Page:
Proca equation and vector field quantization in a rotating system

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Tian Xu and Yin Jiang. Proca equation and vector field quantization in rotating system[J]. Chinese Physics C. doi: 10.1088/1674-1137/ac1d9c
Tian Xu and Yin Jiang. Proca equation and vector field quantization in rotating system[J]. Chinese Physics C.  doi: 10.1088/1674-1137/ac1d9c shu
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Received: 2021-06-22
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Proca equation and vector field quantization in a rotating system

  • 1. Physics Department, Beihang University, 37 Xueyuan Rd, Beijing 100191, China

Abstract: A strong background field drastically changes the vacuum structure and proper basis of a system in both classical and quantum mechanics, e.g., the Landau levels in a background magnetic field. This is true even for a rotating system. In such a system, the usual set of plane-wave states would no longer be suitable as a starting point of perturbation. Alternatively and straightforwardly, in a rapidly and globally rotating system, it is better to reformulate the perturbation computation in principle. In this study, we completed the first step for the spin-1 field, which includes solving the Proca equation in the presence of a background rotation and completing its canonical quantization. We show that because of the symmetry, the eigen states are actually the same as those of Maxwell equations in cylindrical coordinates. The propagator as well as the near-central approximation were obtained by assuming that the vorticity areas are very small in the relativistic QGP.

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    I.   INTRODUCTION
    • As the measurements at the Relativistic Heavy Ion Collider (RHIC) and the Large Hadron Collider (LHC) are processed [1-3], the polarization behaviors of vector mesons become more complex and difficult to understand. These measurements, which were motivated by explorations of large background fields in the fire ball of Quark Gluon Plasma (QGP) produced in relativistic heavy ion collisions, include magnetic and vorticity fields, and have driven studies on the QGP phenomenological properties into a more complicated and mysterious situation. For the magnetic field, although the mechanism of the chiral magnetic effect (CME) is clear theoretically [4-6], its detection is difficult because of large non-relevant fluctuations [7-10]. Regarding vorticity, after inspiring qualitative agreements on the simulations of the $ \Lambda $ polarization dependence on the collision energy and centrality with the STAR measurements [11, 12], studies have indicated that the vorticity distribution and evolution in QGP may be much more out of expectation in terms of both the quantitative analysis on the global polarization and the qualitative mismatch of the local polarization profiles [13-15].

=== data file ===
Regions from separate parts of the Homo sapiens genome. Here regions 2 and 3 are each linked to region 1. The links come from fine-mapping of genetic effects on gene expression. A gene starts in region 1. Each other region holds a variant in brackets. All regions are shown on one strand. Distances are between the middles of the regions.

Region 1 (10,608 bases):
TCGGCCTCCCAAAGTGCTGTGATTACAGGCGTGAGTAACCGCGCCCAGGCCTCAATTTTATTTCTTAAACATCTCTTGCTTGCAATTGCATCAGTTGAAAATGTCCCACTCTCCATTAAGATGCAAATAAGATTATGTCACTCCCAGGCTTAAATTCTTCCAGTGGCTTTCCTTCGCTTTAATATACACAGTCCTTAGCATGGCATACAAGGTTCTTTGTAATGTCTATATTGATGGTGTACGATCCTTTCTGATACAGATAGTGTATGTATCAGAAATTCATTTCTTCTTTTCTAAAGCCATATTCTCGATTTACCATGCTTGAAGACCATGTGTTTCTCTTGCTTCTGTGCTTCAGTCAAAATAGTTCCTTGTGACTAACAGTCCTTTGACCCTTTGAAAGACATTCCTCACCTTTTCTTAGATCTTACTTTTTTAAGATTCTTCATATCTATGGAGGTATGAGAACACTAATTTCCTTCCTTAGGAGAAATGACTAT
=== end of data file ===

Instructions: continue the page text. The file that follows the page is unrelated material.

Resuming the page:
The dependence of the vorticity amplitude on the collision energy and centrality was studied in [16] for the initial state of QGP and further simulated in [17] with a multi-phase transport model (AMPT) for the whole period of QGP evolution. Given that the qualitative predictions are reasonable, it is believed that the traditional understanding of the vorticity may not be completely wrong. Thus, according to concepts from kinetic theory, quantum Wigner functions, and hydrodynamics, various attempts [5, 14, 18-25] have been made to fix the conventional theory, which is based on the straightforward scenario of parton collisions, such as different vorticity definitions by considering the thermal environment [15, 26] and novel vacuum structures by the strongly rotating system [27]. In most of these studies, quarks, which serve as the visible spin-carriers of the final-state hadrons, have attracted notable interest [28, 29]. Gluons, which carry double spins and thus suffer double polarization effects, are neglected because of technical problems in most cases. Given that gluons are closely related with the fundamental problem of quantum chromodynamics (QCD), in this study, we took the first step toward the inclusion of gluons, that is, we studied the vector field in the presence of a background rotation field.